22 ACTUAL PRACTICE & PROCEDURE – GC The General Contractor Verifies that the Subcontractor understands the submittal requirements. Obtains a schedule for submittals from the subcontractors Reviews the submittal Forwards the submittal (if acceptable) to the AE. Returns submittals back to the subcontractor after AE review Tracks status of submittals

23 ACTUAL PRACTICE & PROCEDURE – GC GC Review To confirm that the system is in general conformance with the Contract Documents and the GC/ Sub-contractor agreement and to also coordinate with the other affected trades.

24 ACTUAL PRACTICE & PROCEDURE – A/E The Architect sends the shop drawings on to the EOR. In practice, the Architect often performs their review simultaneous with the EOR or after the EOR and adds his comments. The EOR reviews and makes comments … keeps one set, and returns the remainder back to the Architect.

25 ACTUAL PRACTICE & PROCEDURE – A/E REVIEW PRACTICE The level of detail involved in the Engineers review varies greatly from firm to firm or project to project. FIRM(A) General review of member sizes, connection types and major building dimensions

26 ACTUAL PRACTICE & PROCEDURE – A/E REVIEW PRACTICE FIRM(B) Detailed review of each part, verification of member size, overall length, material type, verification of each connection, weld sizes, hole sizes, hole locations verification of no paint at SC connections, primer.

27 ACTUAL PRACTICE & PROCEDURE – A/E REVIEW PRACTICE -WHO REVIEWS THE SHOP DRAWINGS? The design engineer. Another similarly qualified engineer. The CA department. The most junior member of the team.

28 ACTUAL PRACTICE & PROCEDURE – A/E The typical actions by the A/E are: Approved / No Exceptions Taken Approved as Noted / Exceptions as Noted Revise and Resubmit Rejected The first two actions allow the Fabricator to proceed and fabricate the material without a re-submittal. The latter two require re-submittal.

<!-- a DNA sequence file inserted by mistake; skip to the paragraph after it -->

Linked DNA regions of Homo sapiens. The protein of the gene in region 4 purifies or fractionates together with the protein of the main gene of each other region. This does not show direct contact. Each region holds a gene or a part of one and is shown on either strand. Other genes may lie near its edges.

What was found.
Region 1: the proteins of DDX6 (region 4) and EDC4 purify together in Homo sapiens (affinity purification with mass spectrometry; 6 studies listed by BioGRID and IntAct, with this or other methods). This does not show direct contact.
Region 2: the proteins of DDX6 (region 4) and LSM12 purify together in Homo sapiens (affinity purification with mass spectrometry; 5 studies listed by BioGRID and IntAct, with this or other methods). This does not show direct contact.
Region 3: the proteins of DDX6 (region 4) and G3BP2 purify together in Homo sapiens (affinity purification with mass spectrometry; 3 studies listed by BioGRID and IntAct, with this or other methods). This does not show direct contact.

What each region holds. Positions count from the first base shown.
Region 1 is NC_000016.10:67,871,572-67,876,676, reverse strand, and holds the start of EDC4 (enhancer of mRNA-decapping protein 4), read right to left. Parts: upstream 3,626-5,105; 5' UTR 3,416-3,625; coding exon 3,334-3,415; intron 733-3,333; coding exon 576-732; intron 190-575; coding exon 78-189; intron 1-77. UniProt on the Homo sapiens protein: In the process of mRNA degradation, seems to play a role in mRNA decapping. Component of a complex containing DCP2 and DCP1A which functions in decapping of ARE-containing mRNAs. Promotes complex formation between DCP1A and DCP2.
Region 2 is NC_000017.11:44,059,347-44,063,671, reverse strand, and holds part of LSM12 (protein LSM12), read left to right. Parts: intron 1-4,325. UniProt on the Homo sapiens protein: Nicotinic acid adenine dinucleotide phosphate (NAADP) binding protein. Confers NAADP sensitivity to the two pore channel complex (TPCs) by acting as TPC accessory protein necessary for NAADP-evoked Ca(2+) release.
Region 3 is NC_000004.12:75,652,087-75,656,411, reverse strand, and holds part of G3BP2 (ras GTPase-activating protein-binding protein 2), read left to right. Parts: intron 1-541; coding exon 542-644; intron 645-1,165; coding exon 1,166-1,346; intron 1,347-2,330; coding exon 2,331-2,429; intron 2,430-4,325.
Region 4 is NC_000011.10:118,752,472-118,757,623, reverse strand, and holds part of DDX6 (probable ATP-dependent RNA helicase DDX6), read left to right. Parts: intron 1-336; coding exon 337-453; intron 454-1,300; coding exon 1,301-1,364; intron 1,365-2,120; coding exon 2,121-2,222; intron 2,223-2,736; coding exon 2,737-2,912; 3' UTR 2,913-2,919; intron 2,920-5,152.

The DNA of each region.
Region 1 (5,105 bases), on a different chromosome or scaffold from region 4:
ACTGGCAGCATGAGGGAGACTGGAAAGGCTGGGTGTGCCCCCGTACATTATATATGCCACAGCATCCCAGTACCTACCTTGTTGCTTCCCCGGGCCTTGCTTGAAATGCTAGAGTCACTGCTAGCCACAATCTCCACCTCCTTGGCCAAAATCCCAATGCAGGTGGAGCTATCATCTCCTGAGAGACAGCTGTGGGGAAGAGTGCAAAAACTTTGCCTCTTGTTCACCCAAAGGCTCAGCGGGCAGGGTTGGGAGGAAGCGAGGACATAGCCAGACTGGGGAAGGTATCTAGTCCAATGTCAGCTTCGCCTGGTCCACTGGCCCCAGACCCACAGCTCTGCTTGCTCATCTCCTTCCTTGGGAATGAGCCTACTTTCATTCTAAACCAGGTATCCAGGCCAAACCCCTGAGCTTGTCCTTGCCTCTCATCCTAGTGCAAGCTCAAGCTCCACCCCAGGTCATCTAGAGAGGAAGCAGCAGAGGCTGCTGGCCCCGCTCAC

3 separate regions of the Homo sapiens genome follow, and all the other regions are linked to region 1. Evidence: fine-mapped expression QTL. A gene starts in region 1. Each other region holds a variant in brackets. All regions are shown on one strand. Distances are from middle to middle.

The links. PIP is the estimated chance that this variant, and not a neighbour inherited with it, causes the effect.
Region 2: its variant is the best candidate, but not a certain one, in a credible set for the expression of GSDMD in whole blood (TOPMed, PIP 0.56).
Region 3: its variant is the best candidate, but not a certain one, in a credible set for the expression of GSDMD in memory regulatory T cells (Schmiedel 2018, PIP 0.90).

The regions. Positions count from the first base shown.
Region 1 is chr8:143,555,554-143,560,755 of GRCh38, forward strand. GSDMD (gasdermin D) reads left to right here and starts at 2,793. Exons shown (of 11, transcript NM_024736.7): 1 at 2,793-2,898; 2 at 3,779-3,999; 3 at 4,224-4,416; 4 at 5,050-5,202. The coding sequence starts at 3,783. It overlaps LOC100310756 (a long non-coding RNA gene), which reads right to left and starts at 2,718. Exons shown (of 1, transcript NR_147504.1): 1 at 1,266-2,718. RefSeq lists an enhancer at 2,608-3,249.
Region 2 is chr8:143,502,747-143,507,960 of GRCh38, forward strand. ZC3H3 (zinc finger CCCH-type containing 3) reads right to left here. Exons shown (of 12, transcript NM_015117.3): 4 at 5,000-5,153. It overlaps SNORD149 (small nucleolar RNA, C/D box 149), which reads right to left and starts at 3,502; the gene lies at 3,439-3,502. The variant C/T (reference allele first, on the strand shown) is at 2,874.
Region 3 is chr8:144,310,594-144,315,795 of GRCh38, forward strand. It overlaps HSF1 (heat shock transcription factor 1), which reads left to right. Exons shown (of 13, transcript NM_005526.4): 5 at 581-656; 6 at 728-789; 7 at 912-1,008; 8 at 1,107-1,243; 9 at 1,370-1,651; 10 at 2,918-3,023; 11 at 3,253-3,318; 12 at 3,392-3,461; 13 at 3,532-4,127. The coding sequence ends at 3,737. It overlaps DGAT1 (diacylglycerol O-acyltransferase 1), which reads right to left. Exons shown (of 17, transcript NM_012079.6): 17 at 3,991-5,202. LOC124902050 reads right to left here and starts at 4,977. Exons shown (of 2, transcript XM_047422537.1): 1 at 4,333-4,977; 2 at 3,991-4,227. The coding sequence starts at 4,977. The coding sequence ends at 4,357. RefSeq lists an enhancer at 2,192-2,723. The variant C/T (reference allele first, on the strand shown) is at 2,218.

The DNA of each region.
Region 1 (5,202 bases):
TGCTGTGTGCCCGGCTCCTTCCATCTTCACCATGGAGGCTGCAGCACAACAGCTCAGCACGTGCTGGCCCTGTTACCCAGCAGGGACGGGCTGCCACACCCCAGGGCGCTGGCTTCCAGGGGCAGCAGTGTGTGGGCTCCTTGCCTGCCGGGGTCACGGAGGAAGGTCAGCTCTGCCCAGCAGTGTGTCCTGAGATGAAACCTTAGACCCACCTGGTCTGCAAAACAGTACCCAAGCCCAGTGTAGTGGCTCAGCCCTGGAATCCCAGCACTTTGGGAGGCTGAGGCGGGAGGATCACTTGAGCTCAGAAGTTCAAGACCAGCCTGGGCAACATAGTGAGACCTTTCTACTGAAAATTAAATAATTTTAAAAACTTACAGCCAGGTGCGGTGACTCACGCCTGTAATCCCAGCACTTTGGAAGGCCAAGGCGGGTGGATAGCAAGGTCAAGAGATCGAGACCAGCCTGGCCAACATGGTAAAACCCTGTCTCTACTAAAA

29 ACTUAL PRACTICE & PROCEDURE – A/E the Fabricator/Detailer reviews all comments, contacts the appropriate party with questions and/or RFIs, and … completes or corrects them for fabrication. Drawings are released to the shop. Final For Construction copies are sent to the GC. The Erector is sometimes copied at this time.

30 ACTUAL PRACTICE & PROCEDURE – A/E The For Construction shop drawings are sometimes not given to the field erection crew until the first delivery truck arrives at the job site.

31 Structural Engineers Association of Colorado Rocky Mountain Steel Construction Association Steel Liaison Committee PROBLEMS In Preparing Shop Drawings

32 Incomplete Contract Documents Common concerns voiced by Fabricators Dimensions do not close. Structural components are not located in plan or in elevation. Details are not complete or specific to the project. Design Drawings and Specifications are in conflict. Structural drawings are not thoroughly coordinated with Architectural or Mechanical drawings

33 Inconsistent industry guidelines for production of drawings For shop drawings: AISC Code of Standard Practice for Buildings and Bridges, 3/18/05, 3.1. For Design Drawings: SEAC A Guide for Consulting Structural Engineering Services in Colorado, 10/04, 4.G.1-4. AIA Monthly Periodic Best Practice in Risk Management September 2005 States: architects drawings can not be used for construction

34 The Architect is responsible for control dimensions and elevations. Common problem areas are: (1) Geometry in plan and elevation (2) Stair dimensions (3) Canopies and entrances (4) Edge of slab or roof deck (5) Mechanical unit sizes, weights, locations and openings through the structure.